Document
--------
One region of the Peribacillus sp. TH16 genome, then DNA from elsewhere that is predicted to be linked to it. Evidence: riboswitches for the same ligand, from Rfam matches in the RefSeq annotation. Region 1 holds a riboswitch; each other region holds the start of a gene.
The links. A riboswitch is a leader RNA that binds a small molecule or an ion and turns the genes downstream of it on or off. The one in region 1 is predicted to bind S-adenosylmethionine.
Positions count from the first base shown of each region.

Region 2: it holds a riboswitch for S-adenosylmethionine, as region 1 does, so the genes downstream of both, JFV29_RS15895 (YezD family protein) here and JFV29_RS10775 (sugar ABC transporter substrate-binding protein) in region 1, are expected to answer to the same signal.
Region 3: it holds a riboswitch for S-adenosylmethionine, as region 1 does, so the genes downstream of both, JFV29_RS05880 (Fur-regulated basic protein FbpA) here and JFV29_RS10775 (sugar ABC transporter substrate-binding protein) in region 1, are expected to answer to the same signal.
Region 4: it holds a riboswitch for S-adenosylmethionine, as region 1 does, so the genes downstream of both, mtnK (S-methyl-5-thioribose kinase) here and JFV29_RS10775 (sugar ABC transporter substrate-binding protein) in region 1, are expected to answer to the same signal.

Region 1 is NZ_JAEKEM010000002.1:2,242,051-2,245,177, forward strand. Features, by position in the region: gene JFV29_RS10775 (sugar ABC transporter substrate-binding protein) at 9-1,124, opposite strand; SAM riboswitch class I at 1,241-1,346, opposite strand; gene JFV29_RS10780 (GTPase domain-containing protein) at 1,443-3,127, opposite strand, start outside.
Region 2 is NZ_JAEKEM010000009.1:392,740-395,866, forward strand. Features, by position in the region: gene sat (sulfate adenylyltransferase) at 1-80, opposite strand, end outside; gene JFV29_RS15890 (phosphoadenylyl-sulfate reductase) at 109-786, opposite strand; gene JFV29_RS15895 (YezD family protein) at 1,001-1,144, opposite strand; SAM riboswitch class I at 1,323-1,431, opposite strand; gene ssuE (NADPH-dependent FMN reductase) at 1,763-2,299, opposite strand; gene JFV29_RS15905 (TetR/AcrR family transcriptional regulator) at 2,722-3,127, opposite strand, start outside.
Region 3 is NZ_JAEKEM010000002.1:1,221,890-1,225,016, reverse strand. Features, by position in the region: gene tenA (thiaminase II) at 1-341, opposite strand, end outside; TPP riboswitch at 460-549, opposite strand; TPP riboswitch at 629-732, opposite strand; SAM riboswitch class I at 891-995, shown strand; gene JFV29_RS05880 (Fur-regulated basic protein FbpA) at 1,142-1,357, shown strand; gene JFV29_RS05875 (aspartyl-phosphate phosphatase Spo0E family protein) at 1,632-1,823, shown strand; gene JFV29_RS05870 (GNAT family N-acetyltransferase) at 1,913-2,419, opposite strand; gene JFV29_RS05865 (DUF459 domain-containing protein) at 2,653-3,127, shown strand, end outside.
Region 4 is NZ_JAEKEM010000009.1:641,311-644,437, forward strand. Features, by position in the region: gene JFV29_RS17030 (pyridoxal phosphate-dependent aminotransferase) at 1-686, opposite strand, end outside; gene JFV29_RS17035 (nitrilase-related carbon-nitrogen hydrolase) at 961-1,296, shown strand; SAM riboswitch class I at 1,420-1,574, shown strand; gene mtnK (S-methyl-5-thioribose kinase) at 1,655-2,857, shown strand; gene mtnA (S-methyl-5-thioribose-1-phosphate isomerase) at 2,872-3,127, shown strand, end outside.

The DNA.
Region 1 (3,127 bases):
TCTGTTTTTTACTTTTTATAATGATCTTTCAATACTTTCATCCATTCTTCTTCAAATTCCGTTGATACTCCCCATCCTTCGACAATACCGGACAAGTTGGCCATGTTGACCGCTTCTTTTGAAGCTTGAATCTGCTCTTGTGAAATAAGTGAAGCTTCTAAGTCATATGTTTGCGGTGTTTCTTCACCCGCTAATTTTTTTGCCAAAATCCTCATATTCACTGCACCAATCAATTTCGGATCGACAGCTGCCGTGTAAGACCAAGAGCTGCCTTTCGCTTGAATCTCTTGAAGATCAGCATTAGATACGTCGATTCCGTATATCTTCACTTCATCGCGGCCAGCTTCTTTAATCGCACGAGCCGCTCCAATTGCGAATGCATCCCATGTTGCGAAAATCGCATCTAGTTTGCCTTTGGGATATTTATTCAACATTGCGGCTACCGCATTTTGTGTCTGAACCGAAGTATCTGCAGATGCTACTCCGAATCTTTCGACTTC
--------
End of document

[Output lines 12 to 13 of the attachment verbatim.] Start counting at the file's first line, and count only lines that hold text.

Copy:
Region 1 (3,127 bases):
TCTGTTTTTTACTTTTTATAATGATCTTTCAATACTTTCATCCATTCTTCTTCAAATTCCGTTGATACTCCCCATCCTTCGACAATACCGGACAAGTTGGCCATGTTGACCGCTTCTTTTGAAGCTTGAATCTGCTCTTGTGAAATAAGTGAAGCTTCTAAGTCATATGTTTGCGGTGTTTCTTCACCCGCTAATTTTTTTGCCAAAATCCTCATATTCACTGCACCAATCAATTTCGGATCGACAGCTGCCGTGTAAGACCAAGAGCTGCCTTTCGCTTGAATCTCTTGAAGATCAGCATTAGATACGTCGATTCCGTATATCTTCACTTCATCGCGGCCAGCTTCTTTAATCGCACGAGCCGCTCCAATTGCGAATGCATCCCATGTTGCGAAAATCGCATCTAGTTTGCCTTTGGGATATTTATTCAACATTGCGGCTACCGCATTTTGTGTCTGAACCGAAGTATCTGCAGATGCTACTCCGAATCTTTCGACTTC